Mt. Summit Challenge: Can You Run This Difficult Uphill Race?

Think you're tough enough to run uphill for 3.5 miles and climb 1,270 feet?

Here's what it's like to run the Mt. Summit Challenge in southwest Pennsylvania.

WeeViews Ambassador Brynn Cunningham started running the Mt. Summit Challenge eight years ago.

😲And this year, something unexpected happened just before go-time.

Wondering what it's like to take on the Mt. Summit Challenge and run uphill?

In this article, you'll get Brynn's take on this difficult race + hear from 6 runners who made it to the top.

Mt. Summit Challenge elevation profile: 3.5 miles with 1,270 feet of gain and zero to 35 feet of loss (watch has clocked slightly different numbers each year).

📈The Mount Summit Challenge race course

  • Distance: Despite its single-digit length of 3.5 miles, Pennsylvania’s Mount Summit Challenge is not a typical 5k jaunt around town. 
  • Elevation: It’s straight uphill, a point-to-point road race that gains approximately 1,270 feet (each year my watch clocks something slightly different) of elevation on Route 40, the National Pike. 
  • Start + Finish: Runners and walkers line up in front of the Hopwood Volunteer Fire Department at the base of the mountain and cross the finish line at the Historic Summit Inn Resort, the top of the mountain.
Brynn Cunningham was the first overall female in 33:13 at the Mt. Summit Challenge in 2022.

Run to Win: Reflections on the Mt. Summit Challenge

I began running the Mount Summit Challenge in 2015, and it’s fun to look back at the memories made each year.

🏃‍♀️2015: 

  • My first!
  • And my first race as a mom and after my dad’s death
  • Still breastfeeding my 22-month old baby boy, who waited at the finish for me with his dad, Eric 
  • Our first experience at a race as parents!
  • I ran four to five days per week pushing my baby in a jogging stroller, three to 12 miles at a time, plus weekends solo on trails
  • Cloudy, calm, high 40s
  • Dad’s birth year was my bib number for the first time (52) 
  • Second overall female in 30:31, my first time ever on a podium outside of high school

 🏃‍♀️ 2016: 

  • High 70s, humid, sunny
  • Dry heaved at the finish
  • Dad’s birth year in my bib again!
  • First overall female in 31:24

 🏃‍♀️ 2017: 

  • I had a second baby and brought him, 20 days old, plus his older brother, to the finish line to cheer for the racers
  • The winning female had my dad’s birth digits in her bib

 🏃‍♀️ 2018: 

  • Happy to be healthy enough to participate 12 months postpartum! 
  • Slept one hour, up all night breastfeeding
  • Hot, sunny, 70s
  • Exhausted
  • My husband, Eric, ran for his first time
  • Fifth female in 32:39

 🏃‍♀️ 2019: 

  • Trained hard
  • Cloudy, 60s 
  • Felt amazing 
  • Still breastfeeding but sleeping more
  • Boys ages two and five
  • First overall female in 31:04

 🏃‍♀️ 2020: 

  • Race canceled

 🏃‍♀️ 2021: 

  • Avie, my oldest son at age seven, ran for his first time! 
  • I ran as fast as I could, motivated by my desire to turn around and run back down to Avie
  • Eric ran his second Summit
  • Fog obscured the finish, misty, no wind, 40s
  • First overall female in 31:02
  • 2021 Mount Summit Challenge Recap

 🏃‍♀️ 2022: 

  • My mantra was: “This isn’t going to be a PR!” 
  • Post-shingles/ concussion/ COVID but cleared to run
  • Mucus clogged my nasal passages and throat, an after-effect of COVID, plus the threat of a splitting headache if I ran too fast due to post-concussion syndrome, on top of post-herpetic neuralgia acting up (damaged nerves due to shingles). 
  • Thunder, lightning and heavy rain stopped 30 seconds before the starting gun fired, heavy headwinds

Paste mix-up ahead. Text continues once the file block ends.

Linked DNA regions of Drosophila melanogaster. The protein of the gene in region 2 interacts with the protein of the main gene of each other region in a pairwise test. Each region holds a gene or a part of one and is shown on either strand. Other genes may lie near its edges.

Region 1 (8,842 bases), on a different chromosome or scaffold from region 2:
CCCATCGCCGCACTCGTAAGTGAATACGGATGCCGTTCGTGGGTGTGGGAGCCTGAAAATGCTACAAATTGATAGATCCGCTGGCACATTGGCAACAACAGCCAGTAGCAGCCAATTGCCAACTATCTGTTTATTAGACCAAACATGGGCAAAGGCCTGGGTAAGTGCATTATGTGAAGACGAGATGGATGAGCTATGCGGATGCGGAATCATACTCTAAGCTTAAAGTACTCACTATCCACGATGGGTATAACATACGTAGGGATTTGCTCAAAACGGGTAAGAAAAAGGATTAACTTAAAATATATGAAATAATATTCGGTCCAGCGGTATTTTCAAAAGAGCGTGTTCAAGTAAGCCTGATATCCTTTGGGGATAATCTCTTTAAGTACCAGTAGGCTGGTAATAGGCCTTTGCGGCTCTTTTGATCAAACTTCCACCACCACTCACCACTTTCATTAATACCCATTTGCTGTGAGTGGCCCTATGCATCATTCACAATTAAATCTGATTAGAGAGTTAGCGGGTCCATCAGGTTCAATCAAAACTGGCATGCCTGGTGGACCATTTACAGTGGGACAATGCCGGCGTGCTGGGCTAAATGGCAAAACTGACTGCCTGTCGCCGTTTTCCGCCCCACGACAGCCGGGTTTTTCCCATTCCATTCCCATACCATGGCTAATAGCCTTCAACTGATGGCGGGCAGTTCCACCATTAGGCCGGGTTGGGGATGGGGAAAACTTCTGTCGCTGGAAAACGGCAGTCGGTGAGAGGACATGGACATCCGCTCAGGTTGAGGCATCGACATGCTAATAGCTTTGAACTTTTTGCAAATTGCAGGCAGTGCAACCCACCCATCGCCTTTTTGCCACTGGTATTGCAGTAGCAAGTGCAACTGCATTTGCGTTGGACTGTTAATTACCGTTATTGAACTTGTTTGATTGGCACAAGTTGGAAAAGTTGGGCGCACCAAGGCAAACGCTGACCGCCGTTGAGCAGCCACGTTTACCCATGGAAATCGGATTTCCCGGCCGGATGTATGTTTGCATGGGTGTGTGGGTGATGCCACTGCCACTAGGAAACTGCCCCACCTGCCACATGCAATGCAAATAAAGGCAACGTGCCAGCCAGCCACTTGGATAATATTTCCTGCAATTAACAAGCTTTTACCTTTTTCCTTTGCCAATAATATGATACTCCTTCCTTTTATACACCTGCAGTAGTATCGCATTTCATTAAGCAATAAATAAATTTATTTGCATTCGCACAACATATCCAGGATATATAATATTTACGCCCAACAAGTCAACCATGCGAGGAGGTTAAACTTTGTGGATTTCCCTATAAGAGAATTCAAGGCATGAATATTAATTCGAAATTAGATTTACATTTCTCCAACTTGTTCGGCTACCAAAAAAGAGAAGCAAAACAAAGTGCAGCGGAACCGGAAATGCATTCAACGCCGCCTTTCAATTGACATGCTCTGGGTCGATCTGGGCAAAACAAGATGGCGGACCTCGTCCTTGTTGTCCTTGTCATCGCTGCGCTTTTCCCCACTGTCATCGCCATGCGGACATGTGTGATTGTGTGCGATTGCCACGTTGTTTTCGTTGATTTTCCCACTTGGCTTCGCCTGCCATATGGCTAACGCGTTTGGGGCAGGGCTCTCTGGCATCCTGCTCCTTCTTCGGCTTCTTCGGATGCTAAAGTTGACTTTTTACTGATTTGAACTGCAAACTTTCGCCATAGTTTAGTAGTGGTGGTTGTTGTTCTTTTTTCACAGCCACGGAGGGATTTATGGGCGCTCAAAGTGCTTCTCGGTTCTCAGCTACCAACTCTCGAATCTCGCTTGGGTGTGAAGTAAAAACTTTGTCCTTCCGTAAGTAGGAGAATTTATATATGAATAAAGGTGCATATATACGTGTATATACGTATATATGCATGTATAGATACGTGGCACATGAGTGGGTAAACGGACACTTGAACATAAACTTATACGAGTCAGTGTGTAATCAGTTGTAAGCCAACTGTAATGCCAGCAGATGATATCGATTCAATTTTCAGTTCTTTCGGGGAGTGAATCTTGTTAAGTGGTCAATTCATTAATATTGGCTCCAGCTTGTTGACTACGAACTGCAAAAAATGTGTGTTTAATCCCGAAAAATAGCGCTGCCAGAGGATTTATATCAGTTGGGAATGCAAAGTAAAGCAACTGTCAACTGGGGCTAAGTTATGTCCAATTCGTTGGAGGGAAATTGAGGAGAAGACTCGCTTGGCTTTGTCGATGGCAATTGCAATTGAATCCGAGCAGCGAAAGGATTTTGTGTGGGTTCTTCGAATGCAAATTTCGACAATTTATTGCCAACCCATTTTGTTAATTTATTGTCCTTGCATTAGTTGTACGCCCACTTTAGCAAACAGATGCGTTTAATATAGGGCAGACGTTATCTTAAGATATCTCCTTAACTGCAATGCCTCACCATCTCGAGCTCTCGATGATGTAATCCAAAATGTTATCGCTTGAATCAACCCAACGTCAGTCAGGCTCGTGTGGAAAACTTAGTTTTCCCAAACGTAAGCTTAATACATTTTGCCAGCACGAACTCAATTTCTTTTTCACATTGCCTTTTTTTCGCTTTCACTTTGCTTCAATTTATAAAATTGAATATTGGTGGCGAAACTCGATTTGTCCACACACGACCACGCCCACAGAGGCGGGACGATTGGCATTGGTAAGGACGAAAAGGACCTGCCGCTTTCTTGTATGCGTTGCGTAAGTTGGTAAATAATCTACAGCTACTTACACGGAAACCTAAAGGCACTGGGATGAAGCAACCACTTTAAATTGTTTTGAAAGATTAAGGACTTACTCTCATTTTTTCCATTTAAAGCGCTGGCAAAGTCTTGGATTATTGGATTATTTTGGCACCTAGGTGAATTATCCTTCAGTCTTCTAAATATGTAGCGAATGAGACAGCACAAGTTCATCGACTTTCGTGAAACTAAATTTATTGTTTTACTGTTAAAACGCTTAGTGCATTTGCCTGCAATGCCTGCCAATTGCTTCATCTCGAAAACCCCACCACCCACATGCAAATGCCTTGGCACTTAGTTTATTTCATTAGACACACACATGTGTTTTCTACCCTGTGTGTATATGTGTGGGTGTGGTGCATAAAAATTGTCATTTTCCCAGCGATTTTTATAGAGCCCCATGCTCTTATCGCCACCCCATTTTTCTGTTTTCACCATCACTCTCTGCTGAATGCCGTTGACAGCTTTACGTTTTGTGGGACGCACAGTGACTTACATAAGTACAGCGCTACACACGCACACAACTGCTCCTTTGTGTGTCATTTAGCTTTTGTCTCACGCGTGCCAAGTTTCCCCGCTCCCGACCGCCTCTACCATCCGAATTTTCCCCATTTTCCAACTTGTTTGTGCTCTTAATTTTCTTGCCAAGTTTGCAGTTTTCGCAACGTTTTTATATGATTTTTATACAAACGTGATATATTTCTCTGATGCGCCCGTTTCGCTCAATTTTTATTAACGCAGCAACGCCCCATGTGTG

• Blew snot rockets and coughed up flem from miles two to 3.5
  • Avie ran his second Summit
  • First overall female in 33:13
  • 2022 Mount Summit Challenge Recap

 🏃‍♀️ 2023:

  • Finally back to the health and running shape I was in before shingles/ concussion/ COVID
  • Finally hitting solid paces 
  • While riding my gravel bike eight days prior to race day, my crank and pedal flew off, sending me flying forward, slamming into the saddle
  • The result: pubic bone, sciatic joint, sit bone and iliac all askew, strained ligaments and tendons
  • MRI coming soon
  • Did Not Start 

What's it like to take on the Mt. Summit Challenge?

8 runners share their stories from this difficult uphill race

Brynn Cunningham with her son Avie at the Mt. Summit Challenge.

1. Brynn Cunningham

I was SO READY! 

I was hitting all the paces! 

But things (in this case, freak accidents) happen, and life is too good to dwell for too long.

So I vented my frustration and got on with life. 

  • After all, Avie was running his third Summit, and Eric was, too
  • Friends were coming to stay with me for the event
  • And we were meeting more friends at the start line. 
  • My role switched from racer to support team and cheerleader, and I made the most of it.

What the Mt. Summit Challenge means to me...

Like most runners, those of us who tackle the Summit do it for more complex and visceral reasons than personal bests and accolades, though personal bests are always a respectable goal, too.

For my family, it’s become an annual event, like Christmas, a permanent fixture on the calendar, rain or shine.

To make a long story short, my Summit story began in 2012 with...

  • My dying dad, telling me to run this race...
  • That it was tougher than any ultra or marathon. 

Indeed, if you run it hard enough...

  • Recruiting short-twitch muscle fibers
  • Tapping into the anaerobic system
  • Leaving no gas left in the tank...
  • It is absolutely an equally arduous endeavor.

He died before seeing me race, and afterward his birth digits began appearing in my race bibs, countless times.

If you’re up for an awe-inspiring and possibly tear-jerker story, read the backstory of what the Summit means to me.

What the Summit means to us...

Runners come together to grind up the mountain for infinite reasons. 

Perhaps it’s to:

  • Test themselves after or through personal hardship
  • Explore physical and mental limits
  • Discover things about oneself within a safe environment
  • See old friends, run a unique course, or feel alive

Maybe it’s because humans are social creatures who rely on one another for love, compassion, encouragement and fun, and races are the perfect scenario for all of those things.